04/09/2013 - 15:20

Developing effective leaders

04/09/2013 - 15:20

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Corporate psychopaths bring an unhealthy culture to the workplace and are a hindrance to profitability.

Developing effective leaders

Corporate psychopaths bring an unhealthy culture to the workplace and are a hindrance to profitability.

It is always obvious when an organisation has poor leadership. You can easily sense and even see the ‘dis-ease’ in the culture, whether through self-promotion, micromanagement, arrogance, power struggles, psychopathic management approaches or destructive conflict.

Essentially, ineffective leadership results in organisational fragmentation and imbalance. The leader commands from a perspective of ‘I want’ rather than asking what the situation requires. Their intention is to gain power by creating confusion.

Much has been written about the ‘corporate psychopath’, who has been defined as a person working in a corporation who is self-serving, opportunistic, egocentric, ruthless and shameless but who can be charming, highly manipulative and ambitious. They are big personalities whose main aim in life is self-gratification.

This is very common in leadership in our organisations and is a direct threat to sustainability in business. However research shows that this type of leadership is the exact opposite of what the bulk of people in Australia want and expect in their leaders, which is: effective two-way communication; consistency; vision; unbiased decision-making; real enthusiasm; and the wisdom to know what kind of leadership is called for in any given circumstances.

The true test of leadership has very little to do with personality. Rather we can test the credibility and truth of our leaders by positive results and achievement of organisational objectives within the ethical framework of shared values.

But this is not as easy as it might seem. The difficulty we face in dealing with the psychopathic leader lies in their astute appreciation of the fact that a key strength of leadership is the capacity to interpret uncertainty. The effective leader, like Rudy Giuliani during the September 11 catastrophe, will seek to interpret current circumstances in intelligent ways that foster collective wellbeing for the long haul. The psychopathic leader has other motivations. Having created confusion and chaos in order to maintain power, they then set about deflecting blame onto other people, situations and events, presenting them as beyond their control.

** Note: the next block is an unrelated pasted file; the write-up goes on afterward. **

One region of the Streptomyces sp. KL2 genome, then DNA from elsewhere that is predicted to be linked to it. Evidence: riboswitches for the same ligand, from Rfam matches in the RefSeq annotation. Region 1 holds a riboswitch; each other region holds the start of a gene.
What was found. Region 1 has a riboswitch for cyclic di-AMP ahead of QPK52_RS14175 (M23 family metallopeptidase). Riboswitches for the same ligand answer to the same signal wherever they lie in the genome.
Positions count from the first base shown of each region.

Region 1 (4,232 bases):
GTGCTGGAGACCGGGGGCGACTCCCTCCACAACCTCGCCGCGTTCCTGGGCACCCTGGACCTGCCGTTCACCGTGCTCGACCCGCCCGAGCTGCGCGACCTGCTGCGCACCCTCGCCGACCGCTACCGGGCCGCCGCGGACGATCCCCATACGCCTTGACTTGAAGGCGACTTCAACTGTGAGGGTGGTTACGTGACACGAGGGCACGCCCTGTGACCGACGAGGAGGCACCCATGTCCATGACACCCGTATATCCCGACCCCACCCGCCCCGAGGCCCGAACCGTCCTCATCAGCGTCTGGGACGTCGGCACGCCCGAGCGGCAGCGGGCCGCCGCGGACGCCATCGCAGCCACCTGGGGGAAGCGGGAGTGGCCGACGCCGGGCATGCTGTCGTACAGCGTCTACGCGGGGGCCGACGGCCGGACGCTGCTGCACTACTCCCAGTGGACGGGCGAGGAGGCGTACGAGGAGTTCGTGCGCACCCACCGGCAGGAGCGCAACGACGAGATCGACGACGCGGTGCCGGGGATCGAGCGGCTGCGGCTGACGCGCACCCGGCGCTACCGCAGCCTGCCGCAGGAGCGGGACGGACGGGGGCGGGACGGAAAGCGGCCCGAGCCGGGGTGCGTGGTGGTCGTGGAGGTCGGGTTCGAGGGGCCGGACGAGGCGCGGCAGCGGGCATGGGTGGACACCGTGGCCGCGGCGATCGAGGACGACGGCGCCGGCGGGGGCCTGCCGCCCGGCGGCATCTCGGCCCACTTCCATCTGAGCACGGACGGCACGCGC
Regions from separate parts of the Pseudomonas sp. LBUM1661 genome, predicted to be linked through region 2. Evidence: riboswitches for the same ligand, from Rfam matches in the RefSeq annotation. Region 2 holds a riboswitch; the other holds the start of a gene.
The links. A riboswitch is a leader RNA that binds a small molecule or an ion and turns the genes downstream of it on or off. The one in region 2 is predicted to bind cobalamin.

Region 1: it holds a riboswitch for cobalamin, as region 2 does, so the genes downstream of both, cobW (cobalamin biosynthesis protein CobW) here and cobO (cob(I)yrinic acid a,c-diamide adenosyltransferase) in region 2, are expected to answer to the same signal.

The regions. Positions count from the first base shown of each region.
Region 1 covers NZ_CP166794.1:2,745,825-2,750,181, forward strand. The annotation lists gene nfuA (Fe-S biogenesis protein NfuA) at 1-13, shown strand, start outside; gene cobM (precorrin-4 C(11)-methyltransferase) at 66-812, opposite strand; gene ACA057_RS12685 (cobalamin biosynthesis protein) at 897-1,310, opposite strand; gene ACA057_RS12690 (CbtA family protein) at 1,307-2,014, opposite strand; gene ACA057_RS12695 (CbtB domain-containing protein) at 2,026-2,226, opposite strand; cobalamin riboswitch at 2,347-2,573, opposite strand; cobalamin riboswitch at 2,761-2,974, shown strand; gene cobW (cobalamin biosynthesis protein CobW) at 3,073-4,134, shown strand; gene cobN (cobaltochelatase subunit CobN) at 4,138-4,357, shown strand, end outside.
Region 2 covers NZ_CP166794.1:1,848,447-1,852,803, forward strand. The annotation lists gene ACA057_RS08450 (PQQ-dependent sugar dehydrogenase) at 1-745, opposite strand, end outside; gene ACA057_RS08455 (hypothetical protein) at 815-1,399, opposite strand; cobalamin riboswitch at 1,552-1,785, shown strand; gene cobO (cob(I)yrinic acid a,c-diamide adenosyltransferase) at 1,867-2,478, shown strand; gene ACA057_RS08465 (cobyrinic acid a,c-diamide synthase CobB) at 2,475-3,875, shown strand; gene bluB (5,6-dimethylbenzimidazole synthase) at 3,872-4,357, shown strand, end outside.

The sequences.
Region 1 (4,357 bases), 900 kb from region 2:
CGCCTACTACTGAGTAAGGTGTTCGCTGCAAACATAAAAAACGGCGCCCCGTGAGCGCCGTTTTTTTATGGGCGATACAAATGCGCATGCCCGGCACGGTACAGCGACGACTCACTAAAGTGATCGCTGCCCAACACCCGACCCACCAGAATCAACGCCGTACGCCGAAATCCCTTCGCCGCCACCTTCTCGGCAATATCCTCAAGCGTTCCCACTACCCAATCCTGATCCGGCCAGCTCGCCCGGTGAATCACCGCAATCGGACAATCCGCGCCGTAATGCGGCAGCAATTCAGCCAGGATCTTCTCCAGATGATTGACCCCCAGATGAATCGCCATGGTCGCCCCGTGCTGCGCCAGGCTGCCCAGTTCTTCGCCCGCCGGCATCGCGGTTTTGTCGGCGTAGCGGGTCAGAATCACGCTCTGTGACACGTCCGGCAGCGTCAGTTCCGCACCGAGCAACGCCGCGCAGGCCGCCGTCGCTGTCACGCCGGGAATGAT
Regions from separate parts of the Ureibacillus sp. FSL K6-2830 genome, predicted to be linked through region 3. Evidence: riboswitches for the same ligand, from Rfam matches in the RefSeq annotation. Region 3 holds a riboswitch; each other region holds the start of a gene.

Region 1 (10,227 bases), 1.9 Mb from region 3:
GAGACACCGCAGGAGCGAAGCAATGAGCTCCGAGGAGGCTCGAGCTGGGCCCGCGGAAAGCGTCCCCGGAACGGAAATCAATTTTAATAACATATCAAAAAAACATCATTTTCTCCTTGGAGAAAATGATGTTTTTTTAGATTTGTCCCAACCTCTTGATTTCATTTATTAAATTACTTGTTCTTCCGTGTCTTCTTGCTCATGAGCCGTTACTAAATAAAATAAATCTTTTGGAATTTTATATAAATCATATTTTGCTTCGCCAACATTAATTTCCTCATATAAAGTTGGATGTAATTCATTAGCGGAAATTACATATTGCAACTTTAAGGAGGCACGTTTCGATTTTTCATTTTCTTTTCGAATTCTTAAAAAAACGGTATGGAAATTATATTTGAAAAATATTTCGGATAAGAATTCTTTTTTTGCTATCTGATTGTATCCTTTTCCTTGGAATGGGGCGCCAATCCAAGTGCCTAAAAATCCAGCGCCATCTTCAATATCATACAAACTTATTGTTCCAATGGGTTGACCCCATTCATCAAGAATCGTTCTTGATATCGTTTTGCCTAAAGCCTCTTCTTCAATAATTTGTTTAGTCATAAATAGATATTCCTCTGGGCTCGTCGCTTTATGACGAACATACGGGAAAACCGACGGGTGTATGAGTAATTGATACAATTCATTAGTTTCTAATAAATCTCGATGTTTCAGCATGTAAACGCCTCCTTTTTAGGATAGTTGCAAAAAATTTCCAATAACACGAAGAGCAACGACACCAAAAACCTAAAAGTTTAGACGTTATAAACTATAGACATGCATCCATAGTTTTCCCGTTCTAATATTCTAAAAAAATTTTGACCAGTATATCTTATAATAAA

The dynamic nature of living in the 21st century requires leaders who are skilled in strategic decision-making, who can help people to maintain emotional resilience through times of legitimate change and growth, and are integrated and whole within themselves rather than driven by their ego and personality tendencies.

This quality of leadership applies to both leader and follower. Responsibility for leadership does not only lie with the leader at the top. Followers need to become conscious of the fact that they co-create reality. The leader only leads the way they do because followers allow them to.

Leadership is very much a two-way communication, a sharing of perspectives that leads to the choice of new ways and means and the creation of optimal situations here and now. If we have ineffective leadership in our organisations, we must all take responsibility for the fact and take action.

So what do conscious leaders and followers do to create flourishing circumstances through effective leadership?

• Become aware that an organisation is not merely an objective structure of units and departments but a living field of the collective intelligence of the people who make up the organisation.

• Realise that the goals and objectives of the organisation give direction to this flow of intelligence

• Recognise that the leader’s job is to ask the right questions while the follower’s job is to bring new ideas to the table.

•  Surface each other’s mental models through dialogue – speak your mind and refuse to fall into the trap of treating the leader/follower relationship as a fear-driven or idolatry parent/child relationship.

• Learn about your own hard-wired decision making biases, which can only be mitigated through self-awareness.

• Develop the communication skill of testing each other’s biases by listening carefully and boldly and empathetically challenging prevailing views, if needed.

•  Seek not, as Einstein suggested, to be a person of success, but a person of value giving consideration to what and how your abilities can contribute to co-creating a new and better future.

Sarah Newton-Palmer is director of Perth leadership firm Intus Consultancy


STANDING BY BUSINESS. TRUSTED BY BUSINESS.

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